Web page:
53. Veloukas T, Kalogeropoulou P, Markoglou AN, Karaoglanidis GS (2014) Fitness and competitive ability of Botrytis cinerea field isolates with dual resistance to SDHI and QoI fungicides, associated with several sdhB and the cytb G143A mutations. Phytopathology 104:347–356CrossRefGoogle Scholar
  54. Walker A-S, Gautier A, Confais J, Martinho D, Viaud M, Le Pêcheur P, Dupont J, Fournier E (2011) Botrytis pseudocinerea, a new cryptic species causing gray mold in French vineyards in sympatry with Botrytis cinerea. Phytopathology 101:1433–1445CrossRefGoogle Scholar
  55. Weber RWS (2010) Schnelle und einfache Methode zum Nachweis der Fenhexamid-Resistenz bei Botrytis. Erwerbs-Obstbau 52:27–32CrossRefGoogle Scholar
  56. Weber RWS (2011) Resistance of Botrytis cinerea to multiple fungicides in northern German small-fruit production. Plant Dis 95:1263–1269CrossRefGoogle Scholar
  57. Weber RWS (2016) Resistent gråskimmel i danske jordbær. Gartner Tidende 2016(5):20–21Google Scholar
  58. Weber RWS, Entrop A-P (2011) Multiple fungicide resistance in Botrytis: a growing problem in German soft-fruit production. In: Thajuddin N (ed) Fungicides – beneficial and harmful aspects. InTech Publishing, Rijeka, pp 45–60Google Scholar
  59. Weber RWS, Entrop A-P (2017a) Infection of raspberry nursery plants with fungicide-resistant strains of the grey mould fungus Botrytis. Eur J Plant Pathol 147:933–936CrossRefGoogle Scholar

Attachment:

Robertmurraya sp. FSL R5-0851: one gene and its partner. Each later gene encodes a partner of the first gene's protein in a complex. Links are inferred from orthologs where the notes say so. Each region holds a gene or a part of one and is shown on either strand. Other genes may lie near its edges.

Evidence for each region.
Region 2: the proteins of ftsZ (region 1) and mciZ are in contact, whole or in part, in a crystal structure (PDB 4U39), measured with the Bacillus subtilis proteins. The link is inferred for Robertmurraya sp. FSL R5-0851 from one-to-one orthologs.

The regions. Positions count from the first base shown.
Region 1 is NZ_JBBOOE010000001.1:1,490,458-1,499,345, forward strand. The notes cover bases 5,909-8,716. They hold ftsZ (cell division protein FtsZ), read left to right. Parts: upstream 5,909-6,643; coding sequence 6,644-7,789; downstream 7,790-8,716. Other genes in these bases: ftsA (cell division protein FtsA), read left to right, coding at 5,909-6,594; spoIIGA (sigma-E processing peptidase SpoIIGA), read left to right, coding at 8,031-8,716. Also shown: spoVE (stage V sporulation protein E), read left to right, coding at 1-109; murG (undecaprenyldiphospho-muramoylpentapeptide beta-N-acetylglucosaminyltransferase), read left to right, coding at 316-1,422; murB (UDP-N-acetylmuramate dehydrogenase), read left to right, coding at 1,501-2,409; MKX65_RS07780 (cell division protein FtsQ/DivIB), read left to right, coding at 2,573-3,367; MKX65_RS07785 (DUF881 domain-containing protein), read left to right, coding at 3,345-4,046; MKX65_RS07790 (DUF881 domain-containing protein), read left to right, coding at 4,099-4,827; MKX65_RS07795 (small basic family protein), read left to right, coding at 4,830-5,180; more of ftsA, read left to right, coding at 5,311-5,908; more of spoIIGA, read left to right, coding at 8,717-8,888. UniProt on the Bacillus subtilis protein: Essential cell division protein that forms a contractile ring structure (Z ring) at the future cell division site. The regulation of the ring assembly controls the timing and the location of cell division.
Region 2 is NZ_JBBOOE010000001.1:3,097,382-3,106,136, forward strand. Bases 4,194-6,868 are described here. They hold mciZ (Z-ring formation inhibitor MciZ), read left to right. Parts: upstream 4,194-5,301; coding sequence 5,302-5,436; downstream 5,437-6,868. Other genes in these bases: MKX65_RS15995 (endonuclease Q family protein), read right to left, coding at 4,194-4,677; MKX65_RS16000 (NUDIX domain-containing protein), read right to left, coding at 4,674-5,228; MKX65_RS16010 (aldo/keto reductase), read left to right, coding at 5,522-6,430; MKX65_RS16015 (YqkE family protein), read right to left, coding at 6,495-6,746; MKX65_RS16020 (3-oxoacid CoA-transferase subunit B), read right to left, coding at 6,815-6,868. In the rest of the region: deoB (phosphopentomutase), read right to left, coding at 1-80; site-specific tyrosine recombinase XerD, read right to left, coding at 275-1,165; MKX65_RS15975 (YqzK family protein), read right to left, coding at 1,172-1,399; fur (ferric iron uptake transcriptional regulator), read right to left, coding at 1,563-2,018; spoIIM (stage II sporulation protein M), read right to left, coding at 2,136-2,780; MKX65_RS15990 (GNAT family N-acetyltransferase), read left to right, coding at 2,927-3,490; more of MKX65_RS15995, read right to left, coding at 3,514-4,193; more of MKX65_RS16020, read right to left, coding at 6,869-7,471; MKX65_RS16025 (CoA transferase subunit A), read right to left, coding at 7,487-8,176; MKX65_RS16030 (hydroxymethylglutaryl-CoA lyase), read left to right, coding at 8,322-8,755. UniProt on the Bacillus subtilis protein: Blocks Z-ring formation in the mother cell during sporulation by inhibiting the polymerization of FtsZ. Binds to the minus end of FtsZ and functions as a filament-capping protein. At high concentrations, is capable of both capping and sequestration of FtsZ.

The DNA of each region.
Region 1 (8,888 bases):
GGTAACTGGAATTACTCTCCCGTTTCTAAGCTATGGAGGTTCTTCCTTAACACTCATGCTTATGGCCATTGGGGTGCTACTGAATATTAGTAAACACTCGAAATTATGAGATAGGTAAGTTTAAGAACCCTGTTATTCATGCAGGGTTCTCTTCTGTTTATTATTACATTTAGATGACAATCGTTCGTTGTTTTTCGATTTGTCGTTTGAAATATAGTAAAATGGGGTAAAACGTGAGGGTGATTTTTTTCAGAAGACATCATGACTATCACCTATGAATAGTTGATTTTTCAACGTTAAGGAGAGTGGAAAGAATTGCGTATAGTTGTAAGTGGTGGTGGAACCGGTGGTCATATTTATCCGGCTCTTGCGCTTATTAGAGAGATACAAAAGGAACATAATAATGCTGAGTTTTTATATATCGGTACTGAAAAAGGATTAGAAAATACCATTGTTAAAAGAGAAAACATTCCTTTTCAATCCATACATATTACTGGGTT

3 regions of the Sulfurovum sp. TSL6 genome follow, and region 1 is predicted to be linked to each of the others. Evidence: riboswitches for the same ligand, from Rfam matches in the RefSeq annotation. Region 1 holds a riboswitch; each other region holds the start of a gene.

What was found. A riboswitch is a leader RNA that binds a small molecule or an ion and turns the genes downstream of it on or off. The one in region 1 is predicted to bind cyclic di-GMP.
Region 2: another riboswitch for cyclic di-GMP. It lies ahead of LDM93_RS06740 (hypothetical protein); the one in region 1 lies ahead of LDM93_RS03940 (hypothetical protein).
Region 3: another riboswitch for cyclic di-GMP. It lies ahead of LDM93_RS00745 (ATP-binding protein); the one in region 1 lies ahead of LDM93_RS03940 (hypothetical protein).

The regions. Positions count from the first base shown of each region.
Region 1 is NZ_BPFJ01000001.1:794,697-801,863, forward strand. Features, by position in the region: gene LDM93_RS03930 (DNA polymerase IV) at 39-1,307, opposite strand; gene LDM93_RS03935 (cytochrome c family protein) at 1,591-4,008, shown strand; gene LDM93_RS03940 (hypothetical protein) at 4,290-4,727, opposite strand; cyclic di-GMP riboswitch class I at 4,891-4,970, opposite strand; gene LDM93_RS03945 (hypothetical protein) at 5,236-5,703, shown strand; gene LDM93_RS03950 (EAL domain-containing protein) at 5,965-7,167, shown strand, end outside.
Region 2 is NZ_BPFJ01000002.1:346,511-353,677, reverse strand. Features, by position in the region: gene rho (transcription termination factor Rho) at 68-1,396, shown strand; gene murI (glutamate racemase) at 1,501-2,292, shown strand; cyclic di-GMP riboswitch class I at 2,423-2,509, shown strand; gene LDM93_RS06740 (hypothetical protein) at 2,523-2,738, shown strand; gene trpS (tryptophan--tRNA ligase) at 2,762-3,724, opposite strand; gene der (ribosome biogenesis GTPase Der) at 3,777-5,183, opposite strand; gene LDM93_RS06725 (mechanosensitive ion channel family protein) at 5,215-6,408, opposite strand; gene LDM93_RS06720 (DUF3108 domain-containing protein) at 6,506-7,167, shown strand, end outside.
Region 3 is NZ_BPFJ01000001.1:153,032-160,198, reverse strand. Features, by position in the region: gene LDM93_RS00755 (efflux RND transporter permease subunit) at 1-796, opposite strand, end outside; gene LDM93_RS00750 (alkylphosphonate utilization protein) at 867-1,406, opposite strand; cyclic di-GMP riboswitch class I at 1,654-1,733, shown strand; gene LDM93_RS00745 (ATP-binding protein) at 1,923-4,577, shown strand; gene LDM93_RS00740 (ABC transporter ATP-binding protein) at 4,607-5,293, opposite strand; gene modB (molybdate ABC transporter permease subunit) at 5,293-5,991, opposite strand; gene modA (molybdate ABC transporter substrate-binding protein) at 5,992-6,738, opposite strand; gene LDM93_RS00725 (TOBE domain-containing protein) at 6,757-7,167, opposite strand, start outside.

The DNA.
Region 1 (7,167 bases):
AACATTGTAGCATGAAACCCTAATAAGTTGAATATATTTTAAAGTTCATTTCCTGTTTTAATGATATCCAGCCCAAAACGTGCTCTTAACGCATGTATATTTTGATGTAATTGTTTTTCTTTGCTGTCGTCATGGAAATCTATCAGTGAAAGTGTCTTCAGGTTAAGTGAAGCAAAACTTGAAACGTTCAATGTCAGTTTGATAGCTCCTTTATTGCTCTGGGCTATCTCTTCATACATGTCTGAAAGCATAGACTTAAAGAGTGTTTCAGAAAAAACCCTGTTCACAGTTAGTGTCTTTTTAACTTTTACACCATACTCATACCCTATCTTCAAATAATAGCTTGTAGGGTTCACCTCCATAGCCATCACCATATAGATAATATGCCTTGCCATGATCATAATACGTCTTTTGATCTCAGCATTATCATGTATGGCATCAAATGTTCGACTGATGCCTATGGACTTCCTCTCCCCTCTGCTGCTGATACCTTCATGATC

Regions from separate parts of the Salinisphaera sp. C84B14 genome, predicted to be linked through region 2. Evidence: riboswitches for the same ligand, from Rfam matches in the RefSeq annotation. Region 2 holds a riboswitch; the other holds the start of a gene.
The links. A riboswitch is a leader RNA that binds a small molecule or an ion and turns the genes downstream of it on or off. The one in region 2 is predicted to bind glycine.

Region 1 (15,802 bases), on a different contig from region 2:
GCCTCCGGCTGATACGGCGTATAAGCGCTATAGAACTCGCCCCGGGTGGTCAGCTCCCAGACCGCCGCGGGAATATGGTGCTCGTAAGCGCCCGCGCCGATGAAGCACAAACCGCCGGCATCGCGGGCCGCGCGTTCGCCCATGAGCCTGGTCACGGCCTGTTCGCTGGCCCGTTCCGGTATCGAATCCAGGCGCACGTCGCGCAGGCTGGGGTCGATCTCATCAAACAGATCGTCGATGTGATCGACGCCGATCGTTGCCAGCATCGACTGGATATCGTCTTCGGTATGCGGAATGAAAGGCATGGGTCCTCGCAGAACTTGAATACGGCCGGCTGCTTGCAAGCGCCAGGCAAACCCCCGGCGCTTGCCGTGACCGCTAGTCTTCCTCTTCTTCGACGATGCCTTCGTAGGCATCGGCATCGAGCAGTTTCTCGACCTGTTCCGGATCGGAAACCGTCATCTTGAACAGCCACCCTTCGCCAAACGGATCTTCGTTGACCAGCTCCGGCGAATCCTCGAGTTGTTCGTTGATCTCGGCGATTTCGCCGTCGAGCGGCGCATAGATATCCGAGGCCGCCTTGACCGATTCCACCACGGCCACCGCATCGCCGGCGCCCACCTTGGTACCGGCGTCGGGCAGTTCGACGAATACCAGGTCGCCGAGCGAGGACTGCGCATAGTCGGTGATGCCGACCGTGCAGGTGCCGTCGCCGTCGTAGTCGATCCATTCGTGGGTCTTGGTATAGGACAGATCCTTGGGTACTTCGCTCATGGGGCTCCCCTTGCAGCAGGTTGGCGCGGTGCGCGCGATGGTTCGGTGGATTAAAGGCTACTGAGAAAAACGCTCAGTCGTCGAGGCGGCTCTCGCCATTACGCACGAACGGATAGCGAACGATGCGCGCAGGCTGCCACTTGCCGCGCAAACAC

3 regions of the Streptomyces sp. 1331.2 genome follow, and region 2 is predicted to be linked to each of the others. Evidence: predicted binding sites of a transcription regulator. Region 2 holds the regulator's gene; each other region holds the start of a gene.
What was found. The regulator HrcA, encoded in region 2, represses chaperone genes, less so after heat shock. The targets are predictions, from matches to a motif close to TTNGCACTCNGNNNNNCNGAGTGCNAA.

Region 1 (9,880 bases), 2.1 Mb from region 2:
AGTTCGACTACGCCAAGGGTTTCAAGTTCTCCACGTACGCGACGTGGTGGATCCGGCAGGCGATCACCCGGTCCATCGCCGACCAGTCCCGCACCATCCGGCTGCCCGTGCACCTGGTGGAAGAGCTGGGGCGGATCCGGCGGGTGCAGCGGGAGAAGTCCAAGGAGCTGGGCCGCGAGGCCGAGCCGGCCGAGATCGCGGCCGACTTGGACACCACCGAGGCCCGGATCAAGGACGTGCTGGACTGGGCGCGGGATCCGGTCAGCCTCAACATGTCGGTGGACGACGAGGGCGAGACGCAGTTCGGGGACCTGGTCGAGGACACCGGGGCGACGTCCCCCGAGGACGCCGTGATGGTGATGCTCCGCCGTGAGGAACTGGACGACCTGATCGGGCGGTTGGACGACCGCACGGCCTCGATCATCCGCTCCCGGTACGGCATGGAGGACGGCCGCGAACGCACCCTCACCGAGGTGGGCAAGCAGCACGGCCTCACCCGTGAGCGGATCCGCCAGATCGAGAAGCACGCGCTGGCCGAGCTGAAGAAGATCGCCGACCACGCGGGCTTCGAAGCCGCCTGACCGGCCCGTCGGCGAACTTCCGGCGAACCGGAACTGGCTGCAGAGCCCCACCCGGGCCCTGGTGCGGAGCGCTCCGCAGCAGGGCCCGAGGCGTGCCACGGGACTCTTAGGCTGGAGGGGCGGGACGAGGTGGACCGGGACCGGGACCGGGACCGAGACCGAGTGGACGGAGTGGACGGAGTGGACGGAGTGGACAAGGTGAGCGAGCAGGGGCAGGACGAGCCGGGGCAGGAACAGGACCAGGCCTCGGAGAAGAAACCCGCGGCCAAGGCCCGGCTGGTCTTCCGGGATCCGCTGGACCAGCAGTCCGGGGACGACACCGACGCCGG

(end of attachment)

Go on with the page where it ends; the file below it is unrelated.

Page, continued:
60. Weber RWS, Entrop A-P (2017b) Recovery of fungicide-resistant Botrytis isolates from strawberry nursery plants. Eur J Plant Pathol 149:739–742CrossRefGoogle Scholar
  61. Weber RWS, Fried A (2011) Fungizid-Resistenzen bei Botrytis im Beerenobst. Obstb 36:144,167–171Google Scholar
  62. Weber RWS, Hahn M (2011) A rapid and simple method for determining fungicide resistance in Botrytis. J Plant Dis Protect 118:17–25CrossRefGoogle Scholar
  63. Weber RWS, Entrop A-P, Goertz A, Mehl A (2015) Status of sensitivity of northern German Botrytis populations to the new SDHI fungicide fluopyram prior to its release as a commercial fungicide. J Plant Dis Protect 122:81–90CrossRefGoogle Scholar
  64. Weber RWS, Raddatz C, Kutz S (2018) Relative abundance and fungicide resistance patterns of Botrytis cinerea and B. pseudocinerea on apple in northern Germany. J Plant Dis Protect 125:501–504CrossRefGoogle Scholar
  65. Wilcox WF, Seem RC (1994) Relationship between strawberry gray mold incidence, environmental variables, and fungicide applications during different periods of the fruiting season. Phytopathology 84:264–270CrossRefGoogle Scholar

Copyright information

© Springer-Verlag GmbH Germany, part of Springer Nature 2019

Authors and Affiliations

  1. 1.Esteburg Fruit Research and Advisory CentreJorkGermany
  2. 2.Department of Food ScienceAarhus UniversityÅrslevDenmark
  3. 3.Department of BiologyUniversity of KaiserslauternKaiserslauternGermany

Personalised recommendations